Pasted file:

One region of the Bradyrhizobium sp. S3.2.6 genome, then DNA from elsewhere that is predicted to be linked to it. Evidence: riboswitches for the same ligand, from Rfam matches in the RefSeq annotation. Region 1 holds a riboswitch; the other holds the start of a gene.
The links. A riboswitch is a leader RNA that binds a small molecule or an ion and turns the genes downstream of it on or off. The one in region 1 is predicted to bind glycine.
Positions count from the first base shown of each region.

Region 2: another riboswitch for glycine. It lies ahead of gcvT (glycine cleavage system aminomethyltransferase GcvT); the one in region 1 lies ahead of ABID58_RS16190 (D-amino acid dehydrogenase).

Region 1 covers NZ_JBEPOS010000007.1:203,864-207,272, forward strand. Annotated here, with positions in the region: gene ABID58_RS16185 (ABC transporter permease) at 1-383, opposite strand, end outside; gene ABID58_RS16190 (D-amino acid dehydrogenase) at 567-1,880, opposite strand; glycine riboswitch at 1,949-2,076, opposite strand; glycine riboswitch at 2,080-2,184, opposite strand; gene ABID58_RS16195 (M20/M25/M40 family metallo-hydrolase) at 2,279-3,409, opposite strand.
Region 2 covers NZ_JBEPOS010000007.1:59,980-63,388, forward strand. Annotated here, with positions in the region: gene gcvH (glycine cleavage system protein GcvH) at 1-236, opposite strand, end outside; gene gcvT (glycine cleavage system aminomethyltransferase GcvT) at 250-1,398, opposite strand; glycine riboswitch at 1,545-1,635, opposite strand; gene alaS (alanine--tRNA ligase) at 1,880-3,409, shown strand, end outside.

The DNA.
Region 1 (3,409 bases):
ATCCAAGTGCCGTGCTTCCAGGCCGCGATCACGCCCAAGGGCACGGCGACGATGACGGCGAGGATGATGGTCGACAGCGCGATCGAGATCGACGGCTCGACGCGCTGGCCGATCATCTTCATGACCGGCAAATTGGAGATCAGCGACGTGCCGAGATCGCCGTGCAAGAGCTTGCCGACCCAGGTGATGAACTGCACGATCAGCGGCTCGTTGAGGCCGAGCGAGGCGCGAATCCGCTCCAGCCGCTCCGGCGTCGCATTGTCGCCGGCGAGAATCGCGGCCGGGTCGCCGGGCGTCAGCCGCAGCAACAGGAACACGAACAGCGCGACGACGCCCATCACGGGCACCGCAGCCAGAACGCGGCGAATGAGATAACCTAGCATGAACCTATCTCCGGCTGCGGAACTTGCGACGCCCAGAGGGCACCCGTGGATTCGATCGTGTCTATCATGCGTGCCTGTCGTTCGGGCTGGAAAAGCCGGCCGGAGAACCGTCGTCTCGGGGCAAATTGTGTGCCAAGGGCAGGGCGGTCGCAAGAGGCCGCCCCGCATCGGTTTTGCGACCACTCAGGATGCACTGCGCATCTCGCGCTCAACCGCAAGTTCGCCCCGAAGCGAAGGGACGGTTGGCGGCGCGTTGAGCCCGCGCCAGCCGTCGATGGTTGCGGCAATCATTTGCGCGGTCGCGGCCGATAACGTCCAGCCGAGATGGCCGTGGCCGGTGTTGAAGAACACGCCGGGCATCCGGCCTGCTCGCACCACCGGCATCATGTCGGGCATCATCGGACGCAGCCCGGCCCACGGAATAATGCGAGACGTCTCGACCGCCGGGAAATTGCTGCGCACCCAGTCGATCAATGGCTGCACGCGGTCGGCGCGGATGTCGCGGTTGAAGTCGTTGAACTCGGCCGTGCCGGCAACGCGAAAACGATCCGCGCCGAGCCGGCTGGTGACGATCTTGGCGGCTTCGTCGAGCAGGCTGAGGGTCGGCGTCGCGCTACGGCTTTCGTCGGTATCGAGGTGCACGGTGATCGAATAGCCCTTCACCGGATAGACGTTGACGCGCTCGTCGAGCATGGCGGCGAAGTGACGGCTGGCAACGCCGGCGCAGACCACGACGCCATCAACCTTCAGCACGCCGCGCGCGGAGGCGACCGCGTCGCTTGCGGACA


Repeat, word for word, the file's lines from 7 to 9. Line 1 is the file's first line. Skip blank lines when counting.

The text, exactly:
The DNA.
Region 1 (3,409 bases):
ATCCAAGTGCCGTGCTTCCAGGCCGCGATCACGCCCAAGGGCACGGCGACGATGACGGCGAGGATGATGGTCGACAGCGCGATCGAGATCGACGGCTCGACGCGCTGGCCGATCATCTTCATGACCGGCAAATTGGAGATCAGCGACGTGCCGAGATCGCCGTGCAAGAGCTTGCCGACCCAGGTGATGAACTGCACGATCAGCGGCTCGTTGAGGCCGAGCGAGGCGCGAATCCGCTCCAGCCGCTCCGGCGTCGCATTGTCGCCGGCGAGAATCGCGGCCGGGTCGCCGGGCGTCAGCCGCAGCAACAGGAACACGAACAGCGCGACGACGCCCATCACGGGCACCGCAGCCAGAACGCGGCGAATGAGATAACCTAGCATGAACCTATCTCCGGCTGCGGAACTTGCGACGCCCAGAGGGCACCCGTGGATTCGATCGTGTCTATCATGCGTGCCTGTCGTTCGGGCTGGAAAAGCCGGCCGGAGAACCGTCGTCTCGGGGCAAATTGTGTGCCAAGGGCAGGGCGGTCGCAAGAGGCCGCCCCGCATCGGTTTTGCGACCACTCAGGATGCACTGCGCATCTCGCGCTCAACCGCAAGTTCGCCCCGAAGCGAAGGGACGGTTGGCGGCGCGTTGAGCCCGCGCCAGCCGTCGATGGTTGCGGCAATCATTTGCGCGGTCGCGGCCGATAACGTCCAGCCGAGATGGCCGTGGCCGGTGTTGAAGAACACGCCGGGCATCCGGCCTGCTCGCACCACCGGCATCATGTCGGGCATCATCGGACGCAGCCCGGCCCACGGAATAATGCGAGACGTCTCGACCGCCGGGAAATTGCTGCGCACCCAGTCGATCAATGGCTGCACGCGGTCGGCGCGGATGTCGCGGTTGAAGTCGTTGAACTCGGCCGTGCCGGCAACGCGAAAACGATCCGCGCCGAGCCGGCTGGTGACGATCTTGGCGGCTTCGTCGAGCAGGCTGAGGGTCGGCGTCGCGCTACGGCTTTCGTCGGTATCGAGGTGCACGGTGATCGAATAGCCCTTCACCGGATAGACGTTGACGCGCTCGTCGAGCATGGCGGCGAAGTGACGGCTGGCAACGCCGGCGCAGACCACGACGCCATCAACCTTCAGCACGCCGCGCGCGGAGGCGACCGCGTCGCTTGCGGACA